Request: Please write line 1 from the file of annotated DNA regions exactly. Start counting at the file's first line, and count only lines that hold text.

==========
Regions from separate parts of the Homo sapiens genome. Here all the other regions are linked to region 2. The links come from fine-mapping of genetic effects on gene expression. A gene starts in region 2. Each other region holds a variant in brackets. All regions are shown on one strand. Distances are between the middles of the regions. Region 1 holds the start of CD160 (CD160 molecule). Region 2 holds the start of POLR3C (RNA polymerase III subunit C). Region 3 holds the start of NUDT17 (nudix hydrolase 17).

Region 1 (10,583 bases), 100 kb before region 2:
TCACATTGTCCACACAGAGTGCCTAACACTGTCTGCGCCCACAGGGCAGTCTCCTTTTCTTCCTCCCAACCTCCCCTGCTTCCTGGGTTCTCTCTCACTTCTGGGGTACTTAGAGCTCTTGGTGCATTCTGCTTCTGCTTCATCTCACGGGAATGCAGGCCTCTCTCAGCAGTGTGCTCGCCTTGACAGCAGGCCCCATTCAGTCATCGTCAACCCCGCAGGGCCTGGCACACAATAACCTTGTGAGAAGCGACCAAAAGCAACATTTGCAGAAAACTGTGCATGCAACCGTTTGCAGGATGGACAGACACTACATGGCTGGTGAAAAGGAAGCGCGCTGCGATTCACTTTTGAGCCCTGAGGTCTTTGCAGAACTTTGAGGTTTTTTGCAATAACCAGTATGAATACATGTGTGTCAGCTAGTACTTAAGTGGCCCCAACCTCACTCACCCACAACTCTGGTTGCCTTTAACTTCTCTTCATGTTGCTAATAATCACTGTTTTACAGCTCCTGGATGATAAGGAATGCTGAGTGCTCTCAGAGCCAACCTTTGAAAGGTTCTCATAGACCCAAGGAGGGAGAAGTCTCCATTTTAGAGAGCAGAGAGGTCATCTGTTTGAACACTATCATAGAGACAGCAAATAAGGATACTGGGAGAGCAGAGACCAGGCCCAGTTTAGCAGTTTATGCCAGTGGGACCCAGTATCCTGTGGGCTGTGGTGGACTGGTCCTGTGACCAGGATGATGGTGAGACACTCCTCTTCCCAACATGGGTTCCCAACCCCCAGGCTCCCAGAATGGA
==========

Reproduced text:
Regions from separate parts of the Homo sapiens genome. Here all the other regions are linked to region 2. The links come from fine-mapping of genetic effects on gene expression. A gene starts in region 2. Each other region holds a variant in brackets. All regions are shown on one strand. Distances are between the middles of the regions. Region 1 holds the start of CD160 (CD160 molecule). Region 2 holds the start of POLR3C (RNA polymerase III subunit C). Region 3 holds the start of NUDT17 (nudix hydrolase 17).